International student set to graduate from Guysborough Academy

An international education

By Lois Ann Dort    
June 1 2016

GUYSBOROUGH – For those that know him, Kittitee Vanuptikul, better known by his nickname TM’m, is touted as the poster boy for the Nova Scotia International Student Program in the Strait Regional School Board. The soon-to-be 18 year old is outgoing, polite, talkative, active in extracurricular activities, and can boast many new friends at his new school. Vanuptikul came to Nova Scotia from Nonthaburi, Thailand, near Bangkok two years ago and is now getting ready to graduate from Guysborough Academy and head off to Ontario to follow a passion for cooking at Le Cordon Bleu Ottawa Culinary Arts Institute. Before the final Grade 12 crush overwhelms him, Vanuptikul sat down with The Journal at home in Guysborough to talk about his experience as an international student in rural Nova Scotia.

“People, everyone knows each other...everyone will say hi to you...even if you don’t know them,” said Vanuptikul when asked what was the most shocking thing he discovered when he initially moved to Nova Scotia.

The move from a city of hundreds of thousands to one of hundreds is undoubtably an adjustment but Vanuptikul did his best to make new friends. He said that making new friends in school was difficult at first as most of the kids in his class had been friends for 10 years or more but he approached his fellow classmates with an open mind and became an integral part of the graduating class. “I have to go to talk to them...If I want to have friends I have to make them. You can’t be shy you have to talk and start the conversation.”

The biggest adjustment for Vanuptikul was the weather. “You cannot do anything outside cause it is too can build a snow man outside and that’s it...For Thai people, the weather is too cold,” he said of winter, a season that does not exist in tropical Thailand.

Aside from the chilly winters Vanuptikul said life here, in general, is easy. “It is not hard to live here. It is easier than Thailand; it’s safe. Everything is good.”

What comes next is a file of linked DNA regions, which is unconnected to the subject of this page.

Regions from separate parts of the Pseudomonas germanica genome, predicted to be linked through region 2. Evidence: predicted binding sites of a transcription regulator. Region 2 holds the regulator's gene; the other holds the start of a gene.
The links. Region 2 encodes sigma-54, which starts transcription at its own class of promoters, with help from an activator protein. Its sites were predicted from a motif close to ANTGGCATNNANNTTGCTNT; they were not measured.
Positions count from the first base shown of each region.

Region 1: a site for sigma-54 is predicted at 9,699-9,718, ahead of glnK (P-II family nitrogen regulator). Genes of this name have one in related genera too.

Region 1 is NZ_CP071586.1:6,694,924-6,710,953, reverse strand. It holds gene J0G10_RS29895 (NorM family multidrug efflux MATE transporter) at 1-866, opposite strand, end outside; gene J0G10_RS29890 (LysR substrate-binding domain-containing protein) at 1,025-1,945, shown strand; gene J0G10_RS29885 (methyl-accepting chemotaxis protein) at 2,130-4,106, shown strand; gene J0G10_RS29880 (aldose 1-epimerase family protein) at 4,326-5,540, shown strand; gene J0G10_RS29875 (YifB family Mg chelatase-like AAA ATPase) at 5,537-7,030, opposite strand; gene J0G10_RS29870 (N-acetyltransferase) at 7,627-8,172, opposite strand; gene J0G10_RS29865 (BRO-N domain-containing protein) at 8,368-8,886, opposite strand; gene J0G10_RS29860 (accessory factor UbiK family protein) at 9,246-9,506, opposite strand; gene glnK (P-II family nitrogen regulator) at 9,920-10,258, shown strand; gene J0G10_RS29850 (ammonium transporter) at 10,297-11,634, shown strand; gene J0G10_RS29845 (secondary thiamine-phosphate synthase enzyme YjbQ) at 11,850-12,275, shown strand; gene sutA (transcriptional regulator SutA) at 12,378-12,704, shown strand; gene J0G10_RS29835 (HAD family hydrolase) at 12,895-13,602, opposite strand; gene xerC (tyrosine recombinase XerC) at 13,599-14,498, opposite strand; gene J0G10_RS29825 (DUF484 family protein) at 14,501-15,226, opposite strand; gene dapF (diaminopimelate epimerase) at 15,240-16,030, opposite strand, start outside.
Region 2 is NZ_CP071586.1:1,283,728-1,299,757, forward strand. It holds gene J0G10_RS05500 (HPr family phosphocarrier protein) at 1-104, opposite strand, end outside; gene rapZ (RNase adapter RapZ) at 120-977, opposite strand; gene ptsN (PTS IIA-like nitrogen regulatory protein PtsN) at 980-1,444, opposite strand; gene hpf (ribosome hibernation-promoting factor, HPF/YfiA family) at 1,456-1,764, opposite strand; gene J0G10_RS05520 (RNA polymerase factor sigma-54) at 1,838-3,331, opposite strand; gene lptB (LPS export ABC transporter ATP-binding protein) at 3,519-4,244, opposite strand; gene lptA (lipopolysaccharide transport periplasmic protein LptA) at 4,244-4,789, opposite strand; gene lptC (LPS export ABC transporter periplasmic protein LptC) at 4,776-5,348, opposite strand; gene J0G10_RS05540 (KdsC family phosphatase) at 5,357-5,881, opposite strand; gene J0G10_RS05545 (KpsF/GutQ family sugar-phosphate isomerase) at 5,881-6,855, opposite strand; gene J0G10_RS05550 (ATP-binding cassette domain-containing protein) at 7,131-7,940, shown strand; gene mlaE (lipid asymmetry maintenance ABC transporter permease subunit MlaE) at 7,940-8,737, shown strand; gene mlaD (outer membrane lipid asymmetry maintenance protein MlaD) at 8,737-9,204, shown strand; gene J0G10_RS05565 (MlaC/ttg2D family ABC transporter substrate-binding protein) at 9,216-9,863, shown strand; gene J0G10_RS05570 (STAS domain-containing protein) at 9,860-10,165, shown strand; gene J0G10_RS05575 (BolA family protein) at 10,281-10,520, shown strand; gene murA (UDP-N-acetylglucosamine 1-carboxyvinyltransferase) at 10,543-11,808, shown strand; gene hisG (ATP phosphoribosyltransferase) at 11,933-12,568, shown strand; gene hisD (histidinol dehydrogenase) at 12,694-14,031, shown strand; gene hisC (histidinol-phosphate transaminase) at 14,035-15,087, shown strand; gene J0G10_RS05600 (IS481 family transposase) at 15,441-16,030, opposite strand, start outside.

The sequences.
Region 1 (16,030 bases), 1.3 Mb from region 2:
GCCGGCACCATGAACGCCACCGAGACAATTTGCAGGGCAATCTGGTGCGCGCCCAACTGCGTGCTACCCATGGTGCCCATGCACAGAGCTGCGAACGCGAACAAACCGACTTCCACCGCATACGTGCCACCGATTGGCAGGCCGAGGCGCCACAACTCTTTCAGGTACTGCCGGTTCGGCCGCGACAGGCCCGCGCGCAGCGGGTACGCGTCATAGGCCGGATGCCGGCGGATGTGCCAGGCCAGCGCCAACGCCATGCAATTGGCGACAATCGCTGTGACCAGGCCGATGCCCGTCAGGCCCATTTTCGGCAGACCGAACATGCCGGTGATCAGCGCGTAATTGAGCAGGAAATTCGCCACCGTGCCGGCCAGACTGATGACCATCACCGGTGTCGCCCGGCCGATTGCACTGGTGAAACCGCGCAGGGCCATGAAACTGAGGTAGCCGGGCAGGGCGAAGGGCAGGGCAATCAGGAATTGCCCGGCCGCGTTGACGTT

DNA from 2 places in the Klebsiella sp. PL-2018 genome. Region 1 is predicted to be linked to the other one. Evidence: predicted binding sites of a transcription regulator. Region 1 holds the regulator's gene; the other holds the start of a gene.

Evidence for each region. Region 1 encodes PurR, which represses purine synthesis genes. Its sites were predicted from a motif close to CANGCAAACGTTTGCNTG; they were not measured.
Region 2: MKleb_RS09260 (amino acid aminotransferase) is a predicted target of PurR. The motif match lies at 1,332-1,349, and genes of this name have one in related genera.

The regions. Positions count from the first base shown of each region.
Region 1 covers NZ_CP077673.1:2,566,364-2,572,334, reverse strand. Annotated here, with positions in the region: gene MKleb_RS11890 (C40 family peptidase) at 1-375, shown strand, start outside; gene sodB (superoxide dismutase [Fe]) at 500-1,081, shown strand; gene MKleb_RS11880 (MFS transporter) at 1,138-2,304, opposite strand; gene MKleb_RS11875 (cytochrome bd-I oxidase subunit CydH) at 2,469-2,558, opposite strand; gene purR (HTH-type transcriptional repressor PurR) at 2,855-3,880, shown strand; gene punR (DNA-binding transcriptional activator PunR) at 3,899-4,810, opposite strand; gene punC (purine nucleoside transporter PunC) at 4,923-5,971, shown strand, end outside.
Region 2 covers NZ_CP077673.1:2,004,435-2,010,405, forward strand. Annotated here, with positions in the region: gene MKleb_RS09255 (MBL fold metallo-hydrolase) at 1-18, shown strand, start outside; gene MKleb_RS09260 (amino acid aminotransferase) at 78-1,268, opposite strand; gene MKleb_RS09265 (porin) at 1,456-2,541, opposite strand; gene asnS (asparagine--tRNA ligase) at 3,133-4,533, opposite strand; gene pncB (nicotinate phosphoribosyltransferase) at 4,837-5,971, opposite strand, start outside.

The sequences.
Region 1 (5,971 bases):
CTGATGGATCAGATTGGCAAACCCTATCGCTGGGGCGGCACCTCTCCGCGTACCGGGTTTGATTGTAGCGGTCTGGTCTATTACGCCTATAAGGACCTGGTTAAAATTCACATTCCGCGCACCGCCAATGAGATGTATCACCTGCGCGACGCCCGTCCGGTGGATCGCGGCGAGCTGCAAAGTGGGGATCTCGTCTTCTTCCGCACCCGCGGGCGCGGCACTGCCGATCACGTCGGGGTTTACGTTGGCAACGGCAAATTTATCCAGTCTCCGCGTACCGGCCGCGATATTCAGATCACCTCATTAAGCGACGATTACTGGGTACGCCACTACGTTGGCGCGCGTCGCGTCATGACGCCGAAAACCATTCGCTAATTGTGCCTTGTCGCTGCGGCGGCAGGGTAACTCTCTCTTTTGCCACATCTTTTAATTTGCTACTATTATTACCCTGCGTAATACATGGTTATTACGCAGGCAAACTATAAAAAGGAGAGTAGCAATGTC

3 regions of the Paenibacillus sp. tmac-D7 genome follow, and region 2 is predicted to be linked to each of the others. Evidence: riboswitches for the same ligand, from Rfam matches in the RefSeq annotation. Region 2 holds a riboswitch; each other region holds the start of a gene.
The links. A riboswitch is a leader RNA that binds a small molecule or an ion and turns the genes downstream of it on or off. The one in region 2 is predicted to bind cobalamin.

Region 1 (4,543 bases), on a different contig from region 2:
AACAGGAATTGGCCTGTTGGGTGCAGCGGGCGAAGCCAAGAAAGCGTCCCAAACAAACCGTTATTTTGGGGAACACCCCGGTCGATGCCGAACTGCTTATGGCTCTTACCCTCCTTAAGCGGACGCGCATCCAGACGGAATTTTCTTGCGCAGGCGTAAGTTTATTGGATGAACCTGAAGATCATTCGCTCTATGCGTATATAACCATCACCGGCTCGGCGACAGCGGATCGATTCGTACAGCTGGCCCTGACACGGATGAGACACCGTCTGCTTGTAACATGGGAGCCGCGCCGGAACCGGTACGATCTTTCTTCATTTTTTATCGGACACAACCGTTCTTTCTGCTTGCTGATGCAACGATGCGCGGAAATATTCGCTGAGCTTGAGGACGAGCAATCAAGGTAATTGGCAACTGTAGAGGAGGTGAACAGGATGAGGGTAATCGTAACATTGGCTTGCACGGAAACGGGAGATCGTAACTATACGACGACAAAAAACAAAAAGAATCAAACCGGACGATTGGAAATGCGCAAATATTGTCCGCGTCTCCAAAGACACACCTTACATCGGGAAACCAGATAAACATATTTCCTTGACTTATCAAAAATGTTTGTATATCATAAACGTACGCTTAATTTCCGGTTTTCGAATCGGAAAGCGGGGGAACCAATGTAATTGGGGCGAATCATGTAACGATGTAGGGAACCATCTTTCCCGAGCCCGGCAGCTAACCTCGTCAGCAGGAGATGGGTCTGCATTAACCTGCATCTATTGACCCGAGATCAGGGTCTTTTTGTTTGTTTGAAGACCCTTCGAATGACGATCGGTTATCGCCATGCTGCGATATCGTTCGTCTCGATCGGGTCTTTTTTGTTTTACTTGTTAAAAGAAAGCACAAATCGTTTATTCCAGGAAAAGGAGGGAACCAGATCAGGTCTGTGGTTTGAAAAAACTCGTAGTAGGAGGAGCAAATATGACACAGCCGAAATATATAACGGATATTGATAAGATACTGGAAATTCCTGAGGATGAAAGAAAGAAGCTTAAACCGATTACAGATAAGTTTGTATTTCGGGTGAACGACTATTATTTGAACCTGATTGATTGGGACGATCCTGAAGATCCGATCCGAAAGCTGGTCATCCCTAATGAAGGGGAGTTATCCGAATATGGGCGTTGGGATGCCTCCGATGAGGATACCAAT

One of the things that makes life easier is the lack of traffic. Four cars in a row is a traffic jam in Guysborough and that suits Vanuptikul just fine. Back in Thailand, if you got a late start and hit morning traffic a 15 minute trip to school easily became an hour long ordeal.

Vanuptikul also enjoys school life in Guysborough. In Thailand he studied seven subjects a day while here he has only four per semester. He has smaller classes in Guysborough, a smaller school population overall (in Thailand his school population was approximately 4,000) and a shorter school day all of which has made his school experience better.

The one thing Vanuptikul misses about home is food, in particular, street food. Thailand is known for its street food culture. The saying goes that you are never more than five minutes from food in Thailand. Vendors line the streets day and night with a wide variety of different dishes. That’s been an adjustment but he’s been fortunate to be living with a host family, The Favaros, with a strong Italian food culture, which he enjoys. He’s also acquired a taste for the Canadian standard poutine.

He misses his family and friends back home but not as much as one might expect. “It’s not often I miss my family cause I am having fun in Canada,” he said.

Vanuptikul knows that learning English is the biggest benefit he has derived from being in Canada but he also realizes that the experience has taught him to be adaptable to new environments and situations. “At first you are not going to understand everything and they may not understand you too; and that’s hard...If you’re brave enough to talk to people that is going to help a lot.”

The qualities an international student needs are bravery, a sense of adventure, and an outgoing personality. Vanuptikul has demonstrated that he has all of those traits. Guysborough will miss this adopted son and wishes him all the best after graduation.